This is a bit hard to explain, so here's an example:

His room was an exact replica of mine. The only difference were the things he had brought along: his zoology books, his backpack, and of course his climbing equipment. Little objects that told me something about him, but that at the same time, pushed him further away, into a mist of knowledge and practicality.

As you can see, the second list follows the 'sequence' of the first one:

Knowledge = zoology books

Practicality = his backpack, climbing equipment

Do writers follow this rule? Or it doesn't matter?

The reason I ask is because I want to write a mist of practicality and knowledge instead (it sounds better to me for some weird reason).

  • 1
    I don't think it makes any difference which order you put them in, but I object to using "mist" to describe two very hard, down-to-earth concepts. Knowledge is concrete: I know something. Practicality is working with your hands, it's tactile, it's real. There is nothing nebulous or "misty" about either of those qualities. Oct 26 '14 at 0:25
  • @LaurenIpsum I think the "mist" is intended to apply to the relationship, i.e., the narrator is not an intellectual and is perhaps more spontaneous than practical so the other person's focus on practicality and knowledge is alien (mysterious, difficult to grasp, separating, thus "misty"). The intent (I think) was to contrast ("but") the revelation of the other's nature (usually associated with drawing closer in relationship) with the separation from their differences (which was not like a wall or chasm but "misty"). Oct 26 '14 at 6:08
  • A mist formed of many small items for storing and acquiring knowledge and items of practicality.
    – user5645
    Oct 26 '14 at 9:07
  • @what no, a mist is a fog, it's something you can't touch. A mist can't be formed of individual items. Oct 26 '14 at 12:59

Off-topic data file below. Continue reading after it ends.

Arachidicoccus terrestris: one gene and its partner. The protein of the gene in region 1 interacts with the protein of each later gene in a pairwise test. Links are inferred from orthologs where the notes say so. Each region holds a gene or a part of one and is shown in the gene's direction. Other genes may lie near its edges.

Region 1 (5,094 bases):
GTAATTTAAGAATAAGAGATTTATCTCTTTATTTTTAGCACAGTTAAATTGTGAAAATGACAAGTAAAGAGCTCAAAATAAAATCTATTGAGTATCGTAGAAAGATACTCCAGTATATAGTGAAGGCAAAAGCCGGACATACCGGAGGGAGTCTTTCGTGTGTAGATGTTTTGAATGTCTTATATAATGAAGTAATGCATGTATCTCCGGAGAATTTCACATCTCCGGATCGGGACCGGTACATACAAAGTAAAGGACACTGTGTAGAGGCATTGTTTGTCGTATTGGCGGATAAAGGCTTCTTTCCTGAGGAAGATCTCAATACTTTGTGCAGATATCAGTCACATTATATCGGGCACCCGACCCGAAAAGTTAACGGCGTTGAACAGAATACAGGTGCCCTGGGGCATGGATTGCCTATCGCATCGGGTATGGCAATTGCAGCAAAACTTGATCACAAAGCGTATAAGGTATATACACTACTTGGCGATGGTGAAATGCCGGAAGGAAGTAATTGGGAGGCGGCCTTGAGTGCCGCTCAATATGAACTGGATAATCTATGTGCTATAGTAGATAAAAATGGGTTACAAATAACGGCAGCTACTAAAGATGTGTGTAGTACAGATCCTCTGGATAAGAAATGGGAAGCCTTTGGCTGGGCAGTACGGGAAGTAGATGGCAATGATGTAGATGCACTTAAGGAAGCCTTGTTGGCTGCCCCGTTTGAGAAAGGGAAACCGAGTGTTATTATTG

• 1
    Ocean is way better. It's a solid thing which is infinitely large and vast. Oct 26 '14 at 22:59

Your question makes me come up with the following example:

For twenty years I lived in the land of milk and honey - along with the bees and cows.

To me, this sounds better than:

For twenty years I lived in the land of milk and honey - along with the cows and bees.

I can't explain (though I find Lauren Ipsum's explanation in the comment below quite plausible), and others might disagree, but my gut feeling says that in this case it is better to reverse the order.

Following up on the comments, "practicality and knowledge" sounds better to me than "knowledge and practicality", because /ˈnɑlədʒ/ has only one stressed syllable, while /ˌpræktəˈkælədi/ has at least two (and more syllables overall), which creates two rhythmic patterns:

knowledge and practicality
  /  x    x     /  x / x x

practicality and knowledge
  /  x / x x x     /  x

/ = stressed, x = unstressed; see http://en.wikipedia.org/wiki/Scansion

The second rhythmic pattern ("p. and k.") has a distinctive finishing subpattern at the end (/ x), while the first pattern ("k. and p.") sort of "peters out".

Which pattern works better in your context would depend on what kind of effect you prefer: a strong, finalising statement ("p. and k.") or a more uncertain, open almost-question ("k. and p.").

  • 2
    you could add that the word often used to show the matching is "respectively", because often the order is changed for the benefit of rhythm, as you demonstrated. "I lived for twenty years in the land of milk and honey, made by the cows and bees, respectively" (Imagine you don't know what milk or honey is): "I lived in the land of Krush and Prill, made by the Mogobeasts and Rapticores, respectively"
    – Mac Cooper
    Oct 25 '14 at 20:25
  • 1
    Chiasmus is a common mechanism. Oct 25 '14 at 20:56
  • 3
    "Bees and cows" sounds better because of the vowels. It goes from EE (high sound) to OW (low sound). OW is a finishing sound. "Cows and bees" ends the thought on a high note, and it sounds jarring. Oct 26 '14 at 0:23
  • "Dot and dash your i s and t s" doesn't sound so nice to me, though, with or without "respectively," in that or another order.
    – Kris
    Oct 30 '14 at 17:42

First, they don't have to, a one-to-one correspondence is not mandatory.

That said, they are two different narrative styles, the former simpler and faster to scan, the latter much superior literally, reflecting a creative twist added in. Occasional use of the latter can be enriching. (Also tests the reviewer's acuity.)


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